Nimmer Expert Testimony Excluded: Copyright Treatise Authors As Expert Witnesses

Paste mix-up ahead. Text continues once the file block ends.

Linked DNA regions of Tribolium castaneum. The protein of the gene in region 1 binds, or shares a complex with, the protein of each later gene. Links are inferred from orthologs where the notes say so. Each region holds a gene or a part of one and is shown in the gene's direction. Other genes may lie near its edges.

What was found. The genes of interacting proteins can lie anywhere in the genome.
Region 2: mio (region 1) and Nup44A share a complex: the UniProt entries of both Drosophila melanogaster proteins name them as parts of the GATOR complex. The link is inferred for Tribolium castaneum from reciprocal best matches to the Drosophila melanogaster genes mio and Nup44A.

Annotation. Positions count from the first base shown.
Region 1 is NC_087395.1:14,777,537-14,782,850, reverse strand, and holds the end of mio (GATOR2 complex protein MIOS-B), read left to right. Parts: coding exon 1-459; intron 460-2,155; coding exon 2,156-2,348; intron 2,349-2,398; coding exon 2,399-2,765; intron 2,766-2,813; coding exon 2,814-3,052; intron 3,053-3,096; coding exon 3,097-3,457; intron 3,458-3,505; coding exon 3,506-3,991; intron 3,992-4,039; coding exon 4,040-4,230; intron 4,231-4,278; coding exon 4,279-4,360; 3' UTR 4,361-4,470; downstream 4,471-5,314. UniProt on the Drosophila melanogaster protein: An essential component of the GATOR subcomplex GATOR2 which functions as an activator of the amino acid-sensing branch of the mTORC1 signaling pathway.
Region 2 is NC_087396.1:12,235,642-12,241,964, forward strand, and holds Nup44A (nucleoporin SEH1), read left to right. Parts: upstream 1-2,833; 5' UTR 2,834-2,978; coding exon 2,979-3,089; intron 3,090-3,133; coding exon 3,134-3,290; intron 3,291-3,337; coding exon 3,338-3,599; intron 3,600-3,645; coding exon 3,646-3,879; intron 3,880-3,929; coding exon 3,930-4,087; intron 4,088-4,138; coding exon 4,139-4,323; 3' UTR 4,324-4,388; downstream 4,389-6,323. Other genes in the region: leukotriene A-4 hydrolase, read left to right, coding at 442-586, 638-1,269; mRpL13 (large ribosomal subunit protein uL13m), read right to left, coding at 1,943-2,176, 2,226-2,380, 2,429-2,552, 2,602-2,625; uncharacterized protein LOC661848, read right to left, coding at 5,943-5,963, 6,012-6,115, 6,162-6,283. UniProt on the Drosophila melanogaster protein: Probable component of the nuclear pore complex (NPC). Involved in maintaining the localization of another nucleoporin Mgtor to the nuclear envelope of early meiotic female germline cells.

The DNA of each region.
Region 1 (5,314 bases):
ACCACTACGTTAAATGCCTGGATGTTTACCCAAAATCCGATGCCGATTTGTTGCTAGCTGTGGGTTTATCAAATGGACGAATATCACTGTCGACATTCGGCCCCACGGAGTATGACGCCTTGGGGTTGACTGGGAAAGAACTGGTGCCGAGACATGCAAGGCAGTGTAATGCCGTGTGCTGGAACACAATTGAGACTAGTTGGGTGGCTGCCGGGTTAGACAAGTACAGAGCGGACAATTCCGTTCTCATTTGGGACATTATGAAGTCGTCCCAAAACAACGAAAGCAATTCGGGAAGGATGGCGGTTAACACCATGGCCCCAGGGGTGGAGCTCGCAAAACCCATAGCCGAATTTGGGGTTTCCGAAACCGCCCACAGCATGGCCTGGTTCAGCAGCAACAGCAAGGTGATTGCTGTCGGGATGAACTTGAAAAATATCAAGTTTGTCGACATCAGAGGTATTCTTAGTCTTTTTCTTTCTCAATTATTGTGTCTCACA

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On June 16, 2011, the Ninth Circuit Court of Appeals upheld a district court’s decision to exclude the expert testimony of David Nimmer, current author of the well-known treatise Nimmer on Copyright Law.  Since taking over from his father, Melville Nimmer, as author of that treatise (more on that debacle some other time), David Nimmer has from time to time hired himself out as an expert witness in copyright cases.  Often times his “expert report” essentially reads more like a brief than a typical expert report, with a factual recitation relating to a topic like substantial similarity or protectability, then a summary of precedent, complete with citation of precedent and his own treatise leading up to Nimmer’s own legal conclusion based upon his application of his view of the facts to his view of the law.  I have always been somewhat dubious of this kind of “expert” evidence.  It seems to me that it seeks to supplant the role of the judge (with respect to the law) and jury (with respect to ultimate evaluations like substantial similarity), and also to coat pure attorney advocacy with the varnish of perceived (perhaps by a jury) independence and “expert” legitimacy. [Read more…]